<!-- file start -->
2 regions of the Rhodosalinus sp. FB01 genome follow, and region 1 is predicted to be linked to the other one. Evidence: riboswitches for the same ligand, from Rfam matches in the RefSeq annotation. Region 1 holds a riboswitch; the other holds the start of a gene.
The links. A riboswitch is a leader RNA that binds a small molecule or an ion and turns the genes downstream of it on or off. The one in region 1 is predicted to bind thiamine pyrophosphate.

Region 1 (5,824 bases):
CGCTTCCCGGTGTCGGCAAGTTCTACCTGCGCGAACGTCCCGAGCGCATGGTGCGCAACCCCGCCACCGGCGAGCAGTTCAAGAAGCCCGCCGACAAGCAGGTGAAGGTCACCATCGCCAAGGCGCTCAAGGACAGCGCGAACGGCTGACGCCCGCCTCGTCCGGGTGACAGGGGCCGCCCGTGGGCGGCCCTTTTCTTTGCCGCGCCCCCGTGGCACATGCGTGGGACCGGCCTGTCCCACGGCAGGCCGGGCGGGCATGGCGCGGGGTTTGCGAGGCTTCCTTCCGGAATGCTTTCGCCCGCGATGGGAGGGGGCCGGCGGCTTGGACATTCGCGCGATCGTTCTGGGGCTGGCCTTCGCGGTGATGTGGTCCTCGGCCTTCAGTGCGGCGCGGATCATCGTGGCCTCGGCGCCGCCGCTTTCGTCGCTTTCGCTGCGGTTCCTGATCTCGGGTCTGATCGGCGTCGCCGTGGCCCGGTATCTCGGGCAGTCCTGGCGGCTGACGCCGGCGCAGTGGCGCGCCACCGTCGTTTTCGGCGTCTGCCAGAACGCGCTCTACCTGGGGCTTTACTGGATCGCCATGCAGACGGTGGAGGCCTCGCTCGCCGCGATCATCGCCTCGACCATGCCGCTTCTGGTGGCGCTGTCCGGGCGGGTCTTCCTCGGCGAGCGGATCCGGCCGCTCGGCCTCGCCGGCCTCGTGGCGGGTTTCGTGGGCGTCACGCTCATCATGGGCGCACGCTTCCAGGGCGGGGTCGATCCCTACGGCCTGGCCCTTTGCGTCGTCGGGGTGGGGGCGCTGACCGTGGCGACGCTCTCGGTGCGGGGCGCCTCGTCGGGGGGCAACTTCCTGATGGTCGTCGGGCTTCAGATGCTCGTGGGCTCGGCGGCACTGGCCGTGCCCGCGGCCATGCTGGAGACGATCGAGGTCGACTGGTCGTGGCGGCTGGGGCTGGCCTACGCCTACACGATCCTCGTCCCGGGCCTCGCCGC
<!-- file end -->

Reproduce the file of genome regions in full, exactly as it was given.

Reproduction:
2 regions of the Rhodosalinus sp. FB01 genome follow, and region 1 is predicted to be linked to the other one. Evidence: riboswitches for the same ligand, from Rfam matches in the RefSeq annotation. Region 1 holds a riboswitch; the other holds the start of a gene.
The links. A riboswitch is a leader RNA that binds a small molecule or an ion and turns the genes downstream of it on or off. The one in region 1 is predicted to bind thiamine pyrophosphate.

Region 1 (5,824 bases):
CGCTTCCCGGTGTCGGCAAGTTCTACCTGCGCGAACGTCCCGAGCGCATGGTGCGCAACCCCGCCACCGGCGAGCAGTTCAAGAAGCCCGCCGACAAGCAGGTGAAGGTCACCATCGCCAAGGCGCTCAAGGACAGCGCGAACGGCTGACGCCCGCCTCGTCCGGGTGACAGGGGCCGCCCGTGGGCGGCCCTTTTCTTTGCCGCGCCCCCGTGGCACATGCGTGGGACCGGCCTGTCCCACGGCAGGCCGGGCGGGCATGGCGCGGGGTTTGCGAGGCTTCCTTCCGGAATGCTTTCGCCCGCGATGGGAGGGGGCCGGCGGCTTGGACATTCGCGCGATCGTTCTGGGGCTGGCCTTCGCGGTGATGTGGTCCTCGGCCTTCAGTGCGGCGCGGATCATCGTGGCCTCGGCGCCGCCGCTTTCGTCGCTTTCGCTGCGGTTCCTGATCTCGGGTCTGATCGGCGTCGCCGTGGCCCGGTATCTCGGGCAGTCCTGGCGGCTGACGCCGGCGCAGTGGCGCGCCACCGTCGTTTTCGGCGTCTGCCAGAACGCGCTCTACCTGGGGCTTTACTGGATCGCCATGCAGACGGTGGAGGCCTCGCTCGCCGCGATCATCGCCTCGACCATGCCGCTTCTGGTGGCGCTGTCCGGGCGGGTCTTCCTCGGCGAGCGGATCCGGCCGCTCGGCCTCGCCGGCCTCGTGGCGGGTTTCGTGGGCGTCACGCTCATCATGGGCGCACGCTTCCAGGGCGGGGTCGATCCCTACGGCCTGGCCCTTTGCGTCGTCGGGGTGGGGGCGCTGACCGTGGCGACGCTCTCGGTGCGGGGCGCCTCGTCGGGGGGCAACTTCCTGATGGTCGTCGGGCTTCAGATGCTCGTGGGCTCGGCGGCACTGGCCGTGCCCGCGGCCATGCTGGAGACGATCGAGGTCGACTGGTCGTGGCGGCTGGGGCTGGCCTACGCCTACACGATCCTCGTCCCGGGCCTCGCCGC